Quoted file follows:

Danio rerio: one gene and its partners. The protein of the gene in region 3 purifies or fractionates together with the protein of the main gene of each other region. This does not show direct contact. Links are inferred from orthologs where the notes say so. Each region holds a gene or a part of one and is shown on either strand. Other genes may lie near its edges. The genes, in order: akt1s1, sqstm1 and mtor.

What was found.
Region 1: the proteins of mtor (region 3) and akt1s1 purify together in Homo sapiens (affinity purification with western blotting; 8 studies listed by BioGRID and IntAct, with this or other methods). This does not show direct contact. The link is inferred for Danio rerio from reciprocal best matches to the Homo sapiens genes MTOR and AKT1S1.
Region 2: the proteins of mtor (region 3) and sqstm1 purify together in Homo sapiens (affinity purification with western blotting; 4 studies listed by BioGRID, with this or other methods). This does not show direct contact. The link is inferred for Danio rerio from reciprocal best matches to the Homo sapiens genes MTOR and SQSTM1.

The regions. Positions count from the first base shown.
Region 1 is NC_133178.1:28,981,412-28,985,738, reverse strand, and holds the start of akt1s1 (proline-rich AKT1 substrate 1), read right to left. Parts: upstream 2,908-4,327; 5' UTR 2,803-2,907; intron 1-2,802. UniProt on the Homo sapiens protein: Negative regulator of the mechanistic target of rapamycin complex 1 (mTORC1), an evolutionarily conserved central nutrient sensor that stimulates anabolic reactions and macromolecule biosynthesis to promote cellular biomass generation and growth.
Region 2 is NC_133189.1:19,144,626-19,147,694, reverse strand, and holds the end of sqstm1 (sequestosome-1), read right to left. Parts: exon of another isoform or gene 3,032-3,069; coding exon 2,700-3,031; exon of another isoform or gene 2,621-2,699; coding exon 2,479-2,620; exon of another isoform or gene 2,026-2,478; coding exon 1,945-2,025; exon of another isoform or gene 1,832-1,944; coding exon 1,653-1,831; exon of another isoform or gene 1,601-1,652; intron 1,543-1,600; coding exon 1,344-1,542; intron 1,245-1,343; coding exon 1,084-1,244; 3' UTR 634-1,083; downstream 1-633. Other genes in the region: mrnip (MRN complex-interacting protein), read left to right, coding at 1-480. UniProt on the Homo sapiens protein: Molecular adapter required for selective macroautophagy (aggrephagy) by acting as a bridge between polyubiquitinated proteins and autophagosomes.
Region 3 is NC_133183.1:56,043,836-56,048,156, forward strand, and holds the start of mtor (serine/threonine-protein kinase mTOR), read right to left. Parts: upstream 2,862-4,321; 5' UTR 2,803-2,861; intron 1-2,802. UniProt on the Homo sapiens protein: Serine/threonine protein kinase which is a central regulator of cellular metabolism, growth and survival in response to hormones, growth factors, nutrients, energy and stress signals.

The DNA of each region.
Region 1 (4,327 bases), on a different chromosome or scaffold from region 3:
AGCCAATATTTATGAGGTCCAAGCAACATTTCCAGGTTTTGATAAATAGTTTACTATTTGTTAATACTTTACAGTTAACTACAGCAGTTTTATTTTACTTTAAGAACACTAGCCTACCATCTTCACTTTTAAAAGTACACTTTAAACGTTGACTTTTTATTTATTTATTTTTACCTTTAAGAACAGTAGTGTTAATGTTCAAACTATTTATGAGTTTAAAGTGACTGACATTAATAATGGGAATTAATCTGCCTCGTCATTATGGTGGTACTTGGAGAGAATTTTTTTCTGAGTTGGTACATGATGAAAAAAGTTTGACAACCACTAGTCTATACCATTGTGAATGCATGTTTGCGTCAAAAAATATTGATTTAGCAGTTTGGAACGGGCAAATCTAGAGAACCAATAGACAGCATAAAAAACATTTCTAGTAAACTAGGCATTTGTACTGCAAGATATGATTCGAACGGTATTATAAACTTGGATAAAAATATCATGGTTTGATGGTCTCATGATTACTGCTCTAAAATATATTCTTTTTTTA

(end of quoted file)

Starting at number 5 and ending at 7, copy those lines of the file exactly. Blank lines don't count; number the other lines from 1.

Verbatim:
The regions. Positions count from the first base shown.
Region 1 is NC_133178.1:28,981,412-28,985,738, reverse strand, and holds the start of akt1s1 (proline-rich AKT1 substrate 1), read right to left. Parts: upstream 2,908-4,327; 5' UTR 2,803-2,907; intron 1-2,802. UniProt on the Homo sapiens protein: Negative regulator of the mechanistic target of rapamycin complex 1 (mTORC1), an evolutionarily conserved central nutrient sensor that stimulates anabolic reactions and macromolecule biosynthesis to promote cellular biomass generation and growth.
Region 2 is NC_133189.1:19,144,626-19,147,694, reverse strand, and holds the end of sqstm1 (sequestosome-1), read right to left. Parts: exon of another isoform or gene 3,032-3,069; coding exon 2,700-3,031; exon of another isoform or gene 2,621-2,699; coding exon 2,479-2,620; exon of another isoform or gene 2,026-2,478; coding exon 1,945-2,025; exon of another isoform or gene 1,832-1,944; coding exon 1,653-1,831; exon of another isoform or gene 1,601-1,652; intron 1,543-1,600; coding exon 1,344-1,542; intron 1,245-1,343; coding exon 1,084-1,244; 3' UTR 634-1,083; downstream 1-633. Other genes in the region: mrnip (MRN complex-interacting protein), read left to right, coding at 1-480. UniProt on the Homo sapiens protein: Molecular adapter required for selective macroautophagy (aggrephagy) by acting as a bridge between polyubiquitinated proteins and autophagosomes.